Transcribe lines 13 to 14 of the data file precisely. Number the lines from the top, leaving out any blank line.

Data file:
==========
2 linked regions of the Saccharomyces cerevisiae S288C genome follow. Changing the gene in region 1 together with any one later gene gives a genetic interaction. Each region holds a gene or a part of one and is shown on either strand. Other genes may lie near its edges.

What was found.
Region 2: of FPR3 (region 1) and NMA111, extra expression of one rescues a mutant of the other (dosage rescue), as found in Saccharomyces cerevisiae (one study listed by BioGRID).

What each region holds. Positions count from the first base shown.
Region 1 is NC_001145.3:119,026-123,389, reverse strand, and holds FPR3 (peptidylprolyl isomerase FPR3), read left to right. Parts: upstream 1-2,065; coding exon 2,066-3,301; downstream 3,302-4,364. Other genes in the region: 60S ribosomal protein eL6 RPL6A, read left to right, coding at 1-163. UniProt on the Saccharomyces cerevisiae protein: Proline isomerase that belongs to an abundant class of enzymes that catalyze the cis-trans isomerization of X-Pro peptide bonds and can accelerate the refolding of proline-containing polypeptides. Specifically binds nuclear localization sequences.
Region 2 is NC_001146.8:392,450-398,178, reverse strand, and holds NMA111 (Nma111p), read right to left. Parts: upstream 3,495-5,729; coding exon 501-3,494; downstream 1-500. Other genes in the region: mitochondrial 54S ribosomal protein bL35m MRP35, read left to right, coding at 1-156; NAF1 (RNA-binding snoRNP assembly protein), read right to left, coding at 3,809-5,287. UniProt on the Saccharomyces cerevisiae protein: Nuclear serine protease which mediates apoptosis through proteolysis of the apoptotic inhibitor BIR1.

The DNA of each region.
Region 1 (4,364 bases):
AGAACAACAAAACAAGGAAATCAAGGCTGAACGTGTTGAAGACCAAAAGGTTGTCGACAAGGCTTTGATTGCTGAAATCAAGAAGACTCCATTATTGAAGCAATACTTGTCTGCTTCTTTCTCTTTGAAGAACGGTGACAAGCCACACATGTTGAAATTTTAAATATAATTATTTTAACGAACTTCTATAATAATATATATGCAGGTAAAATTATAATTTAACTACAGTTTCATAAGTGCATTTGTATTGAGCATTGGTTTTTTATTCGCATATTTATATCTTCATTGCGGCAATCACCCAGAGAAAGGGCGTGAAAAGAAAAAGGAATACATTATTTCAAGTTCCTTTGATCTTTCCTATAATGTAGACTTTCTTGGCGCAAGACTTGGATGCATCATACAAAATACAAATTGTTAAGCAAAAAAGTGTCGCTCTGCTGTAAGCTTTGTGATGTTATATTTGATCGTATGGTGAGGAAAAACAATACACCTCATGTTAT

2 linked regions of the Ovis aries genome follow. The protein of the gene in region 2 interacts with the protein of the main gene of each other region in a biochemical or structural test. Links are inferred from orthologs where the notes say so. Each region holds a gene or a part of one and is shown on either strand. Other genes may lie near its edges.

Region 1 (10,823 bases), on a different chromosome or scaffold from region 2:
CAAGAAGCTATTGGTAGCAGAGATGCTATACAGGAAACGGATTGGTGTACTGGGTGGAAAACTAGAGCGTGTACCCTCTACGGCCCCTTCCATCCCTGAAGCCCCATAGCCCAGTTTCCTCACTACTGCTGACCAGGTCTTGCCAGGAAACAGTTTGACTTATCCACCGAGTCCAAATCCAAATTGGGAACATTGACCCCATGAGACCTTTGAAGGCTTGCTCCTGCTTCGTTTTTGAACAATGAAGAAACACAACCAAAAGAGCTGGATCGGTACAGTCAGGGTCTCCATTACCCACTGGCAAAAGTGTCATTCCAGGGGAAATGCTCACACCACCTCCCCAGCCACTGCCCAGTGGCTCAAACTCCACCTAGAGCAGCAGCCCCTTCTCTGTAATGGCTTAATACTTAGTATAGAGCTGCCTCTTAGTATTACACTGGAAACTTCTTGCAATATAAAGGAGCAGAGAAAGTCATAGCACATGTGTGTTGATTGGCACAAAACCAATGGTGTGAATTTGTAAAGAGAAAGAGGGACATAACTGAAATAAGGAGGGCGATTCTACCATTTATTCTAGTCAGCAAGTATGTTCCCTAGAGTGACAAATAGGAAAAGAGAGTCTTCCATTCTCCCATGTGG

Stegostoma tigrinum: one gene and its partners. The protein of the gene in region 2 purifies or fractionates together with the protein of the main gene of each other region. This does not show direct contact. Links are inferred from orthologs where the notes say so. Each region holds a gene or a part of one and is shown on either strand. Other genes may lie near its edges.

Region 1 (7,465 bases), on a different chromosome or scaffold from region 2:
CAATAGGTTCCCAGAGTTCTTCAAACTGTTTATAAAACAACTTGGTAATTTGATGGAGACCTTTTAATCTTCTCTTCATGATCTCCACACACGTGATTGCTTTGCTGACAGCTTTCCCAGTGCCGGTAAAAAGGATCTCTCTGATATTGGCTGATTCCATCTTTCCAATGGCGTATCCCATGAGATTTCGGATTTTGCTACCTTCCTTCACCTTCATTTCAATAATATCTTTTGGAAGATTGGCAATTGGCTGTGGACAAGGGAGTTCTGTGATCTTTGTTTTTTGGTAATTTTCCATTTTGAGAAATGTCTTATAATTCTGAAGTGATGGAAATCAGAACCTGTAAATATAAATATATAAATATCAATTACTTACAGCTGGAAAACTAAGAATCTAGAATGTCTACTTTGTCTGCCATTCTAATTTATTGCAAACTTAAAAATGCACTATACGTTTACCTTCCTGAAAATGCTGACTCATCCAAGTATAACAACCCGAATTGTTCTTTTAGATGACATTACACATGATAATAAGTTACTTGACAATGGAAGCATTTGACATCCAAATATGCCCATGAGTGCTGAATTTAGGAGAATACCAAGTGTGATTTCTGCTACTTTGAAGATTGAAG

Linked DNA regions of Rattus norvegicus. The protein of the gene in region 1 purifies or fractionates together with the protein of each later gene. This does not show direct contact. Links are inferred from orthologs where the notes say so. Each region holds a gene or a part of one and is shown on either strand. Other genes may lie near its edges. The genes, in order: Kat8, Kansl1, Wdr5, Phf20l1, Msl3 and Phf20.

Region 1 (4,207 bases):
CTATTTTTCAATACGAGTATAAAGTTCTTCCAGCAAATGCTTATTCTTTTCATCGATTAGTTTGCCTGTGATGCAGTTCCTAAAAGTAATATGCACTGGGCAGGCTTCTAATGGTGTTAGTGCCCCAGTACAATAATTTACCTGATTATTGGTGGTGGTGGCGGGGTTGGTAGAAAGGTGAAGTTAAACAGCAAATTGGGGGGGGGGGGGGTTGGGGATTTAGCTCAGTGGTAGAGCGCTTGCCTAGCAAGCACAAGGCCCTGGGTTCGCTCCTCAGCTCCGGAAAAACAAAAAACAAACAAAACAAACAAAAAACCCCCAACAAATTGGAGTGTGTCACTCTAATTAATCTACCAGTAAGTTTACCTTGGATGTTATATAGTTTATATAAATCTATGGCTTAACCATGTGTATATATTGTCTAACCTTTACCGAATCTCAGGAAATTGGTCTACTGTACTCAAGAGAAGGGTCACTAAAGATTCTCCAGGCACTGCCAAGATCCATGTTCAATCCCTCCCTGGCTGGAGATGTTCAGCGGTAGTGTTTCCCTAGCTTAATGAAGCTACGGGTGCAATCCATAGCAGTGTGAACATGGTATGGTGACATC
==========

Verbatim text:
Stegostoma tigrinum: one gene and its partners. The protein of the gene in region 2 purifies or fractionates together with the protein of the main gene of each other region. This does not show direct contact. Links are inferred from orthologs where the notes say so. Each region holds a gene or a part of one and is shown on either strand. Other genes may lie near its edges.

Region 1 (7,465 bases), on a different chromosome or scaffold from region 2: